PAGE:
What do you do when a Freedom of Information request is turned down? You could appeal it (if the reason for refusal entitles you to an appeal), you could just take the rejection and move on – or you could publish the fact that someone, somewhere, is trying to keep something a secret.
Especially if the reasoning is more than a little bizarre. When all other routes fail, then maybe a little public ridicule is in order.
Take, for example, this story from the This Is Lincolnshire website:
POLICE have refused to reveal the number of registered sex offenders currently living in the Boston policing sector saying that to do so could lead to vigilante attacks.
Under the Freedom Of Information Act the Target requested the figure for Lincolnshire Police‘s Boston sector, which not only includes the 28,849 homes in Boston Borough, but also a number of villages in East Lindsey such as Sibsey and Frithville.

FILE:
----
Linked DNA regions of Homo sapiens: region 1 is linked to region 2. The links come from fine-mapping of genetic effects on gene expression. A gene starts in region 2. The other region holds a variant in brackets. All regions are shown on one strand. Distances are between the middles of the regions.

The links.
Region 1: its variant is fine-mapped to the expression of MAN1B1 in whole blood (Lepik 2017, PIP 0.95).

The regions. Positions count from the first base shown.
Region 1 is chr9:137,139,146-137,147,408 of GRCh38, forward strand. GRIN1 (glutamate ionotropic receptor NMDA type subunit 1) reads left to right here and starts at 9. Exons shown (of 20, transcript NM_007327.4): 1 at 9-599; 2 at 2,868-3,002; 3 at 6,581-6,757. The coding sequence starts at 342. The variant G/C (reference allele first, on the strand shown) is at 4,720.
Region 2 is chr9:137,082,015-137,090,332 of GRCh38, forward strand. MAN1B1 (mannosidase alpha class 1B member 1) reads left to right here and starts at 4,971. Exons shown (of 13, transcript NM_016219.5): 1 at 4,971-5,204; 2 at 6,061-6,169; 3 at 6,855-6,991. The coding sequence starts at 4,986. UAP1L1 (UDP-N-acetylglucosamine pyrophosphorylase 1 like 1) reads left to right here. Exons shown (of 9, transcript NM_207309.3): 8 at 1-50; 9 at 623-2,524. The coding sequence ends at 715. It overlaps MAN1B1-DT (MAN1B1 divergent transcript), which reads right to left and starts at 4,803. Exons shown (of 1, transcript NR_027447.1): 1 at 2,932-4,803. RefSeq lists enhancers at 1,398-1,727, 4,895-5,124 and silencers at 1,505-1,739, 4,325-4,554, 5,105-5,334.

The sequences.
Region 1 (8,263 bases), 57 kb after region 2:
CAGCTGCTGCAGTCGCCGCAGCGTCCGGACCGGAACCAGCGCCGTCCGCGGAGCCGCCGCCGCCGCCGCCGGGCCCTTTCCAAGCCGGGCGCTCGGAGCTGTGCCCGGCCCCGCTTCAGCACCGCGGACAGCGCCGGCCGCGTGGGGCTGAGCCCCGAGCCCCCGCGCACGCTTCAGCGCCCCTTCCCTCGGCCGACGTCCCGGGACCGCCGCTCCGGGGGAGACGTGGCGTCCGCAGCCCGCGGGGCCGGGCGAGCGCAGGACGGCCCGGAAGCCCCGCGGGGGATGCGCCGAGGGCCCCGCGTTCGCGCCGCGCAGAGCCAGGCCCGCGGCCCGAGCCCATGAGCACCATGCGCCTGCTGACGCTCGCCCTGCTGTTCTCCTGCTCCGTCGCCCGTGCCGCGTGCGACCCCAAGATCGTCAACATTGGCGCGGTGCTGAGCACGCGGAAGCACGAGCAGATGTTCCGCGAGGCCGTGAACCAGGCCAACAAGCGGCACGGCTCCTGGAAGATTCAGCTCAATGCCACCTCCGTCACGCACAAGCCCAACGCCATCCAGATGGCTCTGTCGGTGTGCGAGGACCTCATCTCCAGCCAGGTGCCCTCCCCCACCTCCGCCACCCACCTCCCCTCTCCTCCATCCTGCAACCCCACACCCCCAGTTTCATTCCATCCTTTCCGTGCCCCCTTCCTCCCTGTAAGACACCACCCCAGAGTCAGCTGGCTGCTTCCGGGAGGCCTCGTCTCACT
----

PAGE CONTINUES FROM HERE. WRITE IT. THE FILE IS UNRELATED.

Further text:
But, despite accepting that highlighting the issue would lead to better awareness among the public and therefore may encourage people to provide information about suspicious activity and to take steps to protect themselves, the force has rejected the request.
In its refusal letter, the force said revealing the figures could result in vigilante attacks, drive the offenders underground and “undermine the relationship” between the offenders and their managers.
Unless the number of sex offenders in the Boston area is incredibly high, surely it’s nigh on impossible for anyone to launch vigilante attacks based on knowing how many sex offenders live in the area.
And in those circumstances, surely it makes sense for the journalist involved to report on the information they have been refused access to. Hopefully, commonsense will prevail. Some see journalistic use of FOI as reporters just finding ‘easy leads.’ But if reporters and journalists are working on behalf of their readers, then surely it makes sense to tell readers when they can’t report information – especially when the reasoning is as flawed as it is in Lincolnshire.